It should not surprise us that anti-Semitism is also on the rise in Finland. An article in Kirkko ja kaupunki revealed the cost of security needed at the Helsinki Synagogue has soared between 2017 and 2021. Yaron Nadbornik, president of the 1,100-strong Jewish community of Helsinki, was quoted as saying that the cost of security at the synagogue has jumped from 200,000 euros in 2017 to 450,000 euros in 2021.
Personal donation targets have also risen sharply, from 15,000 euros to 50,000 euros.
He said: “The purpose of our community is not to maintain security, but to maintain Jewish life in Finland and especially in Helsinki. In the past, it was not known precisely how much money was spent on security because it was not a meaningful metric that we followed closely.”
Nadbornik added that the accounting system to monitor security was changed three years ago giving a more precise view of such costs.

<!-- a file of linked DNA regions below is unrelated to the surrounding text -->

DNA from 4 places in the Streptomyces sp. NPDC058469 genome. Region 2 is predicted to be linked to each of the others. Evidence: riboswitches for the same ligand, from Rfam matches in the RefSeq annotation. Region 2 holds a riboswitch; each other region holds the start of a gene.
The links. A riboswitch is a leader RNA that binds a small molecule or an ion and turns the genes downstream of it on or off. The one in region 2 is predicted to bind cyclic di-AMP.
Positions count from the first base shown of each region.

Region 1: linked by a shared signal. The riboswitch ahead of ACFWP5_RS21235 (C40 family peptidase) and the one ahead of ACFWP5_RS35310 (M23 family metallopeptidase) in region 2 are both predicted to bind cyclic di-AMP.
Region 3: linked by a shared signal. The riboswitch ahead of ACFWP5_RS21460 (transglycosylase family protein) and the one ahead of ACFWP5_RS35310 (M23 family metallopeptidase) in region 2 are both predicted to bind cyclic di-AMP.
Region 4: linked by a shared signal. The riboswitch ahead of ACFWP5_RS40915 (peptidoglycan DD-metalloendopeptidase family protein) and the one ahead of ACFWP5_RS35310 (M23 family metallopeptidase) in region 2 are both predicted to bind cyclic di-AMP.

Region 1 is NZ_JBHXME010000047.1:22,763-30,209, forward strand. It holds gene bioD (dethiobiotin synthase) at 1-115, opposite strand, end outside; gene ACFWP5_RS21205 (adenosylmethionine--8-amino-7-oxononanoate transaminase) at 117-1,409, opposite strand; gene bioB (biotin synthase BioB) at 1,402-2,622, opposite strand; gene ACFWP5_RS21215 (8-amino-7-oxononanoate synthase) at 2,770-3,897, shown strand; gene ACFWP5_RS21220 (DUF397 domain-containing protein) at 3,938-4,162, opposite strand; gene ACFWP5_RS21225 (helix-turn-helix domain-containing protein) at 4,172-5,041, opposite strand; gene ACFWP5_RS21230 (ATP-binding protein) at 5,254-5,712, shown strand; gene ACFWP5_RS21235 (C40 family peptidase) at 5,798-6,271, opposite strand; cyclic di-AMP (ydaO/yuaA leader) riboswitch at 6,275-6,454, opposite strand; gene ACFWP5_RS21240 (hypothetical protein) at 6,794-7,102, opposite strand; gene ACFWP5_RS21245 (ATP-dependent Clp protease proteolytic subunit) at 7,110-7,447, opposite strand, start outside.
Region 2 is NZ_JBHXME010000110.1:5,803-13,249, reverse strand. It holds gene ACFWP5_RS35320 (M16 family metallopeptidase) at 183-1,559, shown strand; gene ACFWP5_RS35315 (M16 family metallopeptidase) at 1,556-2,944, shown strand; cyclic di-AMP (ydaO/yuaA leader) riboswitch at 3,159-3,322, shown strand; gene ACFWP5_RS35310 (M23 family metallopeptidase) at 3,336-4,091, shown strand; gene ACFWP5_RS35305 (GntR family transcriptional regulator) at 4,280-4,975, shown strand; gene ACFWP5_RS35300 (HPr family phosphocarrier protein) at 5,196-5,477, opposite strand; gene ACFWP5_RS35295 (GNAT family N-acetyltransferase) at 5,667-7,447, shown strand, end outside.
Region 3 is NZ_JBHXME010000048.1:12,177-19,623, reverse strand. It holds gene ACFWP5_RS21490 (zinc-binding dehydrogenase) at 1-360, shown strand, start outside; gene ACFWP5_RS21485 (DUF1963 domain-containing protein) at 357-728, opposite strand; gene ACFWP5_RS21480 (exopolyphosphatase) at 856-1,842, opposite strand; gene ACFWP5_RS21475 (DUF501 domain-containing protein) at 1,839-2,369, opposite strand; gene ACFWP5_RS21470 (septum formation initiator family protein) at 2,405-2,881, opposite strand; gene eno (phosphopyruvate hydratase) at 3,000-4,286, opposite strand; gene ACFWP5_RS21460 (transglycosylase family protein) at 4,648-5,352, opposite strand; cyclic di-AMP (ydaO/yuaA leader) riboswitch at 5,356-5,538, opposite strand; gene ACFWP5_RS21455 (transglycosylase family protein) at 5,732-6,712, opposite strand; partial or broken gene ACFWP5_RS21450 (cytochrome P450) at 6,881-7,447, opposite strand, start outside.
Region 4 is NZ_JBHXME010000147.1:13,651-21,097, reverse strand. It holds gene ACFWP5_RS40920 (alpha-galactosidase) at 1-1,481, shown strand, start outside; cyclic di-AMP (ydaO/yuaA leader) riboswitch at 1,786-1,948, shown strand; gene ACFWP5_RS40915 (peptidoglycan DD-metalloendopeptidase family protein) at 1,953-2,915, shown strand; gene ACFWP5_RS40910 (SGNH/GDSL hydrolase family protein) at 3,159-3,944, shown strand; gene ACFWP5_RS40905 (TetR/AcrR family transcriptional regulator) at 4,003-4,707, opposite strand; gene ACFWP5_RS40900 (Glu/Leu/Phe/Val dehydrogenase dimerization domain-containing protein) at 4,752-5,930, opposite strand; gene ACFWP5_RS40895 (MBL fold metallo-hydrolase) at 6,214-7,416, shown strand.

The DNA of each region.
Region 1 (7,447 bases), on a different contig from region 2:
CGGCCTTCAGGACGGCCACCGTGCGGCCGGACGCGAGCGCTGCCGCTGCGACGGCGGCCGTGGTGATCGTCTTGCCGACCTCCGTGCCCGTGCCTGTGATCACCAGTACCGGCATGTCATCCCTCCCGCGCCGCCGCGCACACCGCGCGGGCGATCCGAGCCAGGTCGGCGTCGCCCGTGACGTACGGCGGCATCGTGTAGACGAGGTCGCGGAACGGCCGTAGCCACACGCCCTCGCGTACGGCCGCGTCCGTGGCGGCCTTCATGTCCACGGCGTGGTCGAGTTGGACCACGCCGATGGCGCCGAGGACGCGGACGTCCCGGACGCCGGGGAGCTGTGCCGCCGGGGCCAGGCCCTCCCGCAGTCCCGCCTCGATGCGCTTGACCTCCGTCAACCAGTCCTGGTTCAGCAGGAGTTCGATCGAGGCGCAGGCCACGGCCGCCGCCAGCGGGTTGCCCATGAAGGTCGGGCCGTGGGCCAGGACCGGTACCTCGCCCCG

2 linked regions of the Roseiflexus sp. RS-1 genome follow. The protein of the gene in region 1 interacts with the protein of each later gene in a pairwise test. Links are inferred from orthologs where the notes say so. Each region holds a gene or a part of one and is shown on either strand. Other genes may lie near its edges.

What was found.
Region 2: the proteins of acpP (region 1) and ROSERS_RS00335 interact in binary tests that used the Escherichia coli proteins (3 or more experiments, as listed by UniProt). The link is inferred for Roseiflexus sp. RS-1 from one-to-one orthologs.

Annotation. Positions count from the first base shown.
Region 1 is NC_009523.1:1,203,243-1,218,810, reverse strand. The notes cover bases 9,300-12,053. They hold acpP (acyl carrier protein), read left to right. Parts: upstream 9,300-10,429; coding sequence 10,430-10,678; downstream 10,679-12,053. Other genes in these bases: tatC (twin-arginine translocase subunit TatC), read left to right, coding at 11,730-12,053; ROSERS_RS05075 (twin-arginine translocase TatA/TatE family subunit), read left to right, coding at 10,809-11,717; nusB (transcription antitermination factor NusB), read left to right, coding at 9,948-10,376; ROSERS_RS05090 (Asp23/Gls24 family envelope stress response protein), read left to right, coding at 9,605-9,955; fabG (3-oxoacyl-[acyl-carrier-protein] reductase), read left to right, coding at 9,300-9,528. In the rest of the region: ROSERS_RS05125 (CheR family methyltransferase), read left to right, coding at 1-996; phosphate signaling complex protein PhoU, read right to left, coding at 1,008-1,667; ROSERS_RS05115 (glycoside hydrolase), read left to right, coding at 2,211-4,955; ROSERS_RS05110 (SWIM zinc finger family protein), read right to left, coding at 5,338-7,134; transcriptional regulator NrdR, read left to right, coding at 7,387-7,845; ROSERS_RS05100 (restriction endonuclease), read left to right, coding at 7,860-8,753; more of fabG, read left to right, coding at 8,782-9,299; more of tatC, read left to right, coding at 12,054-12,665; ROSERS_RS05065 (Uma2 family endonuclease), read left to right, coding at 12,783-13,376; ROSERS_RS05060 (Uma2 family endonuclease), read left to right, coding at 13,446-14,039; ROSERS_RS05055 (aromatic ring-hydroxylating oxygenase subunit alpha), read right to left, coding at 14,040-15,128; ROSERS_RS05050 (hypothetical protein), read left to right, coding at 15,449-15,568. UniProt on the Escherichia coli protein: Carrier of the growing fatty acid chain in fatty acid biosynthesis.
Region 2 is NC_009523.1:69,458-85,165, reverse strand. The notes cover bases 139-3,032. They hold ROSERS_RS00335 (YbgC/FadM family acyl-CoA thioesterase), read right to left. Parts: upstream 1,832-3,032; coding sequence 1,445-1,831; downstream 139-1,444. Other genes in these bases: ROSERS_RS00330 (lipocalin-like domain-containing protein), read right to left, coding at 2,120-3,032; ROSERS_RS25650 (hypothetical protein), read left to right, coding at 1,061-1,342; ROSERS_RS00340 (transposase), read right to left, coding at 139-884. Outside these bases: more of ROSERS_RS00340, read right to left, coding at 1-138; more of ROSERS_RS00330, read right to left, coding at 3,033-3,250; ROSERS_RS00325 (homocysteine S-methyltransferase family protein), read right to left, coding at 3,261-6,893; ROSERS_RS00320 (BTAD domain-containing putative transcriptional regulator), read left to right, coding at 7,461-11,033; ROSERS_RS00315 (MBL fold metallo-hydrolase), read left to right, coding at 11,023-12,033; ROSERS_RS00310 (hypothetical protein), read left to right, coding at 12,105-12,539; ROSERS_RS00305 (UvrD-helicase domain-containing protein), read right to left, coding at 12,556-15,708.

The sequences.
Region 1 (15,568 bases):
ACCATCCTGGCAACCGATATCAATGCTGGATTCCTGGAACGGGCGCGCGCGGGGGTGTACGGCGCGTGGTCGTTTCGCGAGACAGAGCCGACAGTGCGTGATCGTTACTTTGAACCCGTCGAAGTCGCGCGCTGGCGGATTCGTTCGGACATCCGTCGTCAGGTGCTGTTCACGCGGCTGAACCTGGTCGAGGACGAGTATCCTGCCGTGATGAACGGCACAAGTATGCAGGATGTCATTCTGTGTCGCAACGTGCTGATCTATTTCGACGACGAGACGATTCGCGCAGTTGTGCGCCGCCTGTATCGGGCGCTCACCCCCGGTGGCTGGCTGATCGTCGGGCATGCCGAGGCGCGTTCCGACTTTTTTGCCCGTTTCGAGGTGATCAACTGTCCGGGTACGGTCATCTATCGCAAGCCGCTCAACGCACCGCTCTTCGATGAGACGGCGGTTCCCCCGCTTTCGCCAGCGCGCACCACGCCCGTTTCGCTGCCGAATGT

In an interview last year, the president of the Jewish community of Helsinki said that only recently the police have acknowledged that there is an anti-Semitism problem in Finland.
“The authorities have recognized during 2018-2019 that there is an anti-Semitism problem in Finland,” he said. “Before, it was [for them] pretty unclear if such a matter existed.”
In 2017, Nadbornik blamed the government and police of Finland for not doing enough to clamp down on hate speech, which was directly linked to anti-Semitism.
In many parts of the world, racist graffiti is considered a hate crime.
We recommend that the Jewish Community of Helsinki ask the police why they don’t treat racist graffiti like a swastika a hate crime.